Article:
Tear off the nonsense of jackets and cuffs,
color the starched breasts like camouflaged armor,
crank the handle of the table knife,
and we’ll all be, if even for a day, Spaniards.
from “SO THIS IS HOW I TURNED INTO A DOG” by Vladimir Mayakovsky (translated by Alex Cigale)
I have no idea what the context is for these lines.
No idea what kind of work
“So This Is How I Turned Into a Dog” might be.
No idea who Vladimir Mayakovsky is, or how well Alex Cigale translates his words.
And I have a feeling if I did know, it would spoil it.
A happy discovery.
It’s so drilled into our evangelical, analytical mind that context is everything when it comes to biblical studies. You must cross the contextualizing bridge into the setting of whatever biblical text you are examining.
What is the context?
A text without its context becomes a pretext.
Without their context, words can be taken to mean/prove anything.
Context is king!
These are legitmate questions and concerns, to be sure – and the extent to which we can actually answer them with any kind of certainty can be very illuminating.
But when a friend sent me a link to a site called Bibliomancy with an “oracle” to press for random literary quotes to address whatever questions or life issues you hold before you at the moment, I was reminded of how overblown the whole context thing can be – and how at best its our starting point not our destination. (“Bibliomancy” aka Bible roulette meets great literature.)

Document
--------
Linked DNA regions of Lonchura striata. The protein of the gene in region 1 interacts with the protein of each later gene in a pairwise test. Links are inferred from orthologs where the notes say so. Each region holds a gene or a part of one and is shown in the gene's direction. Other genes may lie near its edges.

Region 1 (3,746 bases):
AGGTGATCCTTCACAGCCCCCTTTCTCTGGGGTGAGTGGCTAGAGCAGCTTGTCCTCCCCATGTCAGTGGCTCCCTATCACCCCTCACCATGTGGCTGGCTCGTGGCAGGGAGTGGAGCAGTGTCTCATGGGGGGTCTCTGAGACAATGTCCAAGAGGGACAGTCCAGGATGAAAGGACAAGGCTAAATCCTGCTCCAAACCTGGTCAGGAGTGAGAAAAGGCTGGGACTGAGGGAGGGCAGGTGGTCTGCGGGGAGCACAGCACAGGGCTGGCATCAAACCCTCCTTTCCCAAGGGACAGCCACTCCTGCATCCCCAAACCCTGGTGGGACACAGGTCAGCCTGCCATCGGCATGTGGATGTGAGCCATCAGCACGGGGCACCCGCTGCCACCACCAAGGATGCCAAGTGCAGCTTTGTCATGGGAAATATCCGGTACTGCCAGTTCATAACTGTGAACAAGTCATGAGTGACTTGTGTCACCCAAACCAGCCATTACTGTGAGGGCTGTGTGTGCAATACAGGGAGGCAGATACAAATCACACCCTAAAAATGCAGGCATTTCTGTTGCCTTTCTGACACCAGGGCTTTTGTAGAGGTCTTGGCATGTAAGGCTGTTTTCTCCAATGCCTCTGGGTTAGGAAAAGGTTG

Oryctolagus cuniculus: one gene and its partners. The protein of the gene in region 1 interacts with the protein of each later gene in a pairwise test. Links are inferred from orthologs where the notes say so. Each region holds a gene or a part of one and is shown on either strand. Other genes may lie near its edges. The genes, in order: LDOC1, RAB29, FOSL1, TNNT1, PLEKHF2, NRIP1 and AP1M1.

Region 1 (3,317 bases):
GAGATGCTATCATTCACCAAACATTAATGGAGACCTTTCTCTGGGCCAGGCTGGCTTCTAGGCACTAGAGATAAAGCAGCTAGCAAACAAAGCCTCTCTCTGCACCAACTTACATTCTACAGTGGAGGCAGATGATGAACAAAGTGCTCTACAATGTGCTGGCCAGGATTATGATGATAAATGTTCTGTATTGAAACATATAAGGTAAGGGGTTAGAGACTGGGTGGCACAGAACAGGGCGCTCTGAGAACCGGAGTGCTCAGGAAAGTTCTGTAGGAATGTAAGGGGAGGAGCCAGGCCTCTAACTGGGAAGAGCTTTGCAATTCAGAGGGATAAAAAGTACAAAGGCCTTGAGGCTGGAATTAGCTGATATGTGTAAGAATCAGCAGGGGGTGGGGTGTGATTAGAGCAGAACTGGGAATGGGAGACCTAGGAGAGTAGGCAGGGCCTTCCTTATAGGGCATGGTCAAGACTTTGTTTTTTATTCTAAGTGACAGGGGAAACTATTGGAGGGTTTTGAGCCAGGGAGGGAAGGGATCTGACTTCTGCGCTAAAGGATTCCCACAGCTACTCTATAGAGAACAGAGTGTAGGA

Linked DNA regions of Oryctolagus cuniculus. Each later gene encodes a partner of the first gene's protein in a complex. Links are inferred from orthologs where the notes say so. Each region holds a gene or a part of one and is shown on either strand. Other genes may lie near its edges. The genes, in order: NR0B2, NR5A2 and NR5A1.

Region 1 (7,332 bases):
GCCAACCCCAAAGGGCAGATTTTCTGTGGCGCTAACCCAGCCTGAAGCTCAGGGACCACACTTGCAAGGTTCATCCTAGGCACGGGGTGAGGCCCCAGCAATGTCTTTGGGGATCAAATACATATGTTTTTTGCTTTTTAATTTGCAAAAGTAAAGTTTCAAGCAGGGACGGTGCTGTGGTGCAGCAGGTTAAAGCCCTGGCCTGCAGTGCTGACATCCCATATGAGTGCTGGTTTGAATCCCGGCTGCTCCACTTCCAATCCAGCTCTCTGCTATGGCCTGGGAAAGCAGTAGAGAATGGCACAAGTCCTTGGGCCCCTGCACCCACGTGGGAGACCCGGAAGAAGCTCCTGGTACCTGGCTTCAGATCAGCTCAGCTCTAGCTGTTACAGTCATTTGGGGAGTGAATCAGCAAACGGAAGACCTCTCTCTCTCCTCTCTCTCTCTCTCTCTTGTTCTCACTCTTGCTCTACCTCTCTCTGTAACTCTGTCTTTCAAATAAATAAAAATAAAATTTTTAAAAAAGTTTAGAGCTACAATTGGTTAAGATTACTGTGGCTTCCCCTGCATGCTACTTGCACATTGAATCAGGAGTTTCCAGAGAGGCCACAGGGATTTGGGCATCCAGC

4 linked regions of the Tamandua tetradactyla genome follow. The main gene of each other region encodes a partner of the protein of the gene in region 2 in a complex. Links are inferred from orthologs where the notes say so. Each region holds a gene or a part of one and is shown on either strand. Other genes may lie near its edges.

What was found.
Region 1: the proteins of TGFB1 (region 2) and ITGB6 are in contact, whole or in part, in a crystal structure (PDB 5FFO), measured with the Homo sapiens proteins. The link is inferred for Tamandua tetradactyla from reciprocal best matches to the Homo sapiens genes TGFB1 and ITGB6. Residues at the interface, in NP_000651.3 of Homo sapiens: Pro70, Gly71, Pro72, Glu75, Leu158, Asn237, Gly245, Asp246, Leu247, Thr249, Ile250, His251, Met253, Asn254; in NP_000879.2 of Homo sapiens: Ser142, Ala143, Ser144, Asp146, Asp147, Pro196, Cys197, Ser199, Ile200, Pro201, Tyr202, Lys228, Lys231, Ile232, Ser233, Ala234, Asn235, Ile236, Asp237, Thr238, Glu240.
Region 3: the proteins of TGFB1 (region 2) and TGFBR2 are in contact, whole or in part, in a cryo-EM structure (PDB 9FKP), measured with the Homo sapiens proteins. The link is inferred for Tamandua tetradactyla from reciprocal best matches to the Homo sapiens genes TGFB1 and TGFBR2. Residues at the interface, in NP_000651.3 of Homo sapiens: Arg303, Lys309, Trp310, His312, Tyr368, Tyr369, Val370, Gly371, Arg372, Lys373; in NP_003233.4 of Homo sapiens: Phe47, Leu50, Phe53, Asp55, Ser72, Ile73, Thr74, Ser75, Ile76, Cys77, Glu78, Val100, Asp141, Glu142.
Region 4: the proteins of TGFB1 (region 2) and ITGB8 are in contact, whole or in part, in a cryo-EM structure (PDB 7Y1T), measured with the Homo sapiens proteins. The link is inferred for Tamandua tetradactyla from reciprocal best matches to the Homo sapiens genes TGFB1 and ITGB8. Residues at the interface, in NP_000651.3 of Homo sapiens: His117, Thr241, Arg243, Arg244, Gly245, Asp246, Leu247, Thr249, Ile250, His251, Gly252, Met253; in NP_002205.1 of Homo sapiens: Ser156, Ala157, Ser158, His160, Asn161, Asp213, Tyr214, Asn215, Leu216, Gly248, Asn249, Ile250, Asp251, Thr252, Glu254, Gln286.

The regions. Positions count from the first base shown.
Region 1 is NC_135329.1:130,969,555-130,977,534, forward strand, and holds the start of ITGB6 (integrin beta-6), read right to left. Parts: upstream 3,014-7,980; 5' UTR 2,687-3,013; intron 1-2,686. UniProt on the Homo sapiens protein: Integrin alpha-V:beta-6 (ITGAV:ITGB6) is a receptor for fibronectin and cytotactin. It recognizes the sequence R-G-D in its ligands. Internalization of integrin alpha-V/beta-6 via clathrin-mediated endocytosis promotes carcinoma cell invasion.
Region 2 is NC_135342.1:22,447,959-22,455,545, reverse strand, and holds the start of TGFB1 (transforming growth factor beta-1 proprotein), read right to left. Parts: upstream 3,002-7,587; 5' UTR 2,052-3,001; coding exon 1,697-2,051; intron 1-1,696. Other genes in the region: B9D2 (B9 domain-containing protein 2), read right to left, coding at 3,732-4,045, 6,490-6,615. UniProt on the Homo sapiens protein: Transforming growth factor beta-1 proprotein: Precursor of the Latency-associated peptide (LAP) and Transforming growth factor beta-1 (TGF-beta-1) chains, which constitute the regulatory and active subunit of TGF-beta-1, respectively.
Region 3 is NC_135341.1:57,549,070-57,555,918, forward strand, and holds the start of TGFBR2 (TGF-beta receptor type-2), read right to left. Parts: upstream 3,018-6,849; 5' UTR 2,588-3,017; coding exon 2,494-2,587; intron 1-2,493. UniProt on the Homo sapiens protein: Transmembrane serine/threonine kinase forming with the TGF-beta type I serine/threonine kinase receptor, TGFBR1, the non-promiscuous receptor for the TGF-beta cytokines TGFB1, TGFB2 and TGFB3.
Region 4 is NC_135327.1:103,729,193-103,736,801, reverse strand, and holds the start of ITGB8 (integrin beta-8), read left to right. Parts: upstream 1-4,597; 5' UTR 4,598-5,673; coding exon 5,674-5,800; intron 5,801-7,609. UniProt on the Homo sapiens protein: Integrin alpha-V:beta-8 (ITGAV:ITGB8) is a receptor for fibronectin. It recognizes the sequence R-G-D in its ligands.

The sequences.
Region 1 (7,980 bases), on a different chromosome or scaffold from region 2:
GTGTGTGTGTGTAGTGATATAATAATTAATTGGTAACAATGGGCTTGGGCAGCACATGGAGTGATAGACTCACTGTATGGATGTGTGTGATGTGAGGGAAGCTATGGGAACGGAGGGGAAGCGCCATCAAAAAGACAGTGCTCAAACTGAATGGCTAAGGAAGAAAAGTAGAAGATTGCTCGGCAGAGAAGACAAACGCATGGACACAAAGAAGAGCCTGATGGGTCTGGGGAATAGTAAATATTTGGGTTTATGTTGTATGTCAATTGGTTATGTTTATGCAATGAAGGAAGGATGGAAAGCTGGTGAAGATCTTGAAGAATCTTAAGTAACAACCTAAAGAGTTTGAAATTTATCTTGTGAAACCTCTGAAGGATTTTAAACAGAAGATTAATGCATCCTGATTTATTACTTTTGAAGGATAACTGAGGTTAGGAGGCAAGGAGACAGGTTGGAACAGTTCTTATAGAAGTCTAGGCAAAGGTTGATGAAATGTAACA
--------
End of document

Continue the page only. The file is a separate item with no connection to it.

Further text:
The first click of the “oracle” elicited the “DOG” quote, and within minutes I was looking at a prayer request for whom that quote, I suspected (and evidently was correct) would be filled with meaning in my response.
No context was necessary.
No word studies were required.
The power is in the words, and they were speaking in their own right directly to a life situation and the heart wrapped up in it.
I was reminded of the way New Testament authors use Scripture, of how Jesus used Scripture. So often we’re scratching our heads because from what we can tell about the original context, that statement in that context has nothing to do with that use of it. But, with a shrug of the shoulders we give them a pass because, after all, they were inspired – as we fail to consider that just maybe their inspired use of that text is trying to teach us something about how to use texts in the first place, and that by chaining text and meaning to literal boxes of our contextual rules we are led instead to the
doldrums of an impotent hermeneutic where words hang like windless, sagging sails.
And while this may sound like throwing caution to the wind, it seems more like allowing living words to breathe life anew, creatively, divinely, into this moment, this time, this place…
As they were meant to all along.